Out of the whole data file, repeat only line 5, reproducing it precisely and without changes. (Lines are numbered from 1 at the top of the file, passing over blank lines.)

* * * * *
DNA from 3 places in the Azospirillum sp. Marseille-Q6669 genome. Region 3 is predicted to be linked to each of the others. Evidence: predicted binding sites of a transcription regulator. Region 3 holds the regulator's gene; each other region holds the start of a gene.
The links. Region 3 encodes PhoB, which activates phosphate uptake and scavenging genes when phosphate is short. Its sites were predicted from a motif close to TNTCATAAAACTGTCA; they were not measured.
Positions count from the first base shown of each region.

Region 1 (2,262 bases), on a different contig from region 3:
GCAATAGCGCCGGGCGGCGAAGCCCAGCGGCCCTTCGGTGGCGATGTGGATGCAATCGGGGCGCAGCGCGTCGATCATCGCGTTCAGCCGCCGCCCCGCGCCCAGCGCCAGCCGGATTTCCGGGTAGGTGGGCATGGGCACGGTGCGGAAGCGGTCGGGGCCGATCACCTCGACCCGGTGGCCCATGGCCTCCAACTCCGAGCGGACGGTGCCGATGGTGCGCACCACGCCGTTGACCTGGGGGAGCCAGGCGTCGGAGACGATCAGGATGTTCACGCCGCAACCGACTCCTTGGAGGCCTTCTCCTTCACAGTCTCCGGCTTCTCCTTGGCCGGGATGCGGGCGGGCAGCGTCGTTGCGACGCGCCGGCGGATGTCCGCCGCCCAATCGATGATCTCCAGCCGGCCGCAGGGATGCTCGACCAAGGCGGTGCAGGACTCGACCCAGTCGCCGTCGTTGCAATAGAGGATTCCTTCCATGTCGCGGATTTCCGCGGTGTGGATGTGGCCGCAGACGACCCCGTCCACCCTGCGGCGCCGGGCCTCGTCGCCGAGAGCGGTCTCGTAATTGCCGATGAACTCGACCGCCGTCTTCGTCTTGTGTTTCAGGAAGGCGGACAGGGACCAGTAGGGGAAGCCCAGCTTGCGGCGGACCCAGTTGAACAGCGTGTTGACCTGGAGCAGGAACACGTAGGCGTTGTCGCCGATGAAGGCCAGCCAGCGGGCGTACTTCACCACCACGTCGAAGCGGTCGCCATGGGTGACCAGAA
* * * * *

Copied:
GCAATAGCGCCGGGCGGCGAAGCCCAGCGGCCCTTCGGTGGCGATGTGGATGCAATCGGGGCGCAGCGCGTCGATCATCGCGTTCAGCCGCCGCCCCGCGCCCAGCGCCAGCCGGATTTCCGGGTAGGTGGGCATGGGCACGGTGCGGAAGCGGTCGGGGCCGATCACCTCGACCCGGTGGCCCATGGCCTCCAACTCCGAGCGGACGGTGCCGATGGTGCGCACCACGCCGTTGACCTGGGGGAGCCAGGCGTCGGAGACGATCAGGATGTTCACGCCGCAACCGACTCCTTGGAGGCCTTCTCCTTCACAGTCTCCGGCTTCTCCTTGGCCGGGATGCGGGCGGGCAGCGTCGTTGCGACGCGCCGGCGGATGTCCGCCGCCCAATCGATGATCTCCAGCCGGCCGCAGGGATGCTCGACCAAGGCGGTGCAGGACTCGACCCAGTCGCCGTCGTTGCAATAGAGGATTCCTTCCATGTCGCGGATTTCCGCGGTGTGGATGTGGCCGCAGACGACCCCGTCCACCCTGCGGCGCCGGGCCTCGTCGCCGAGAGCGGTCTCGTAATTGCCGATGAACTCGACCGCCGTCTTCGTCTTGTGTTTCAGGAAGGCGGACAGGGACCAGTAGGGGAAGCCCAGCTTGCGGCGGACCCAGTTGAACAGCGTGTTGACCTGGAGCAGGAACACGTAGGCGTTGTCGCCGATGAAGGCCAGCCAGCGGGCGTACTTCACCACCACGTCGAAGCGGTCGCCATGGGTGACCAGAA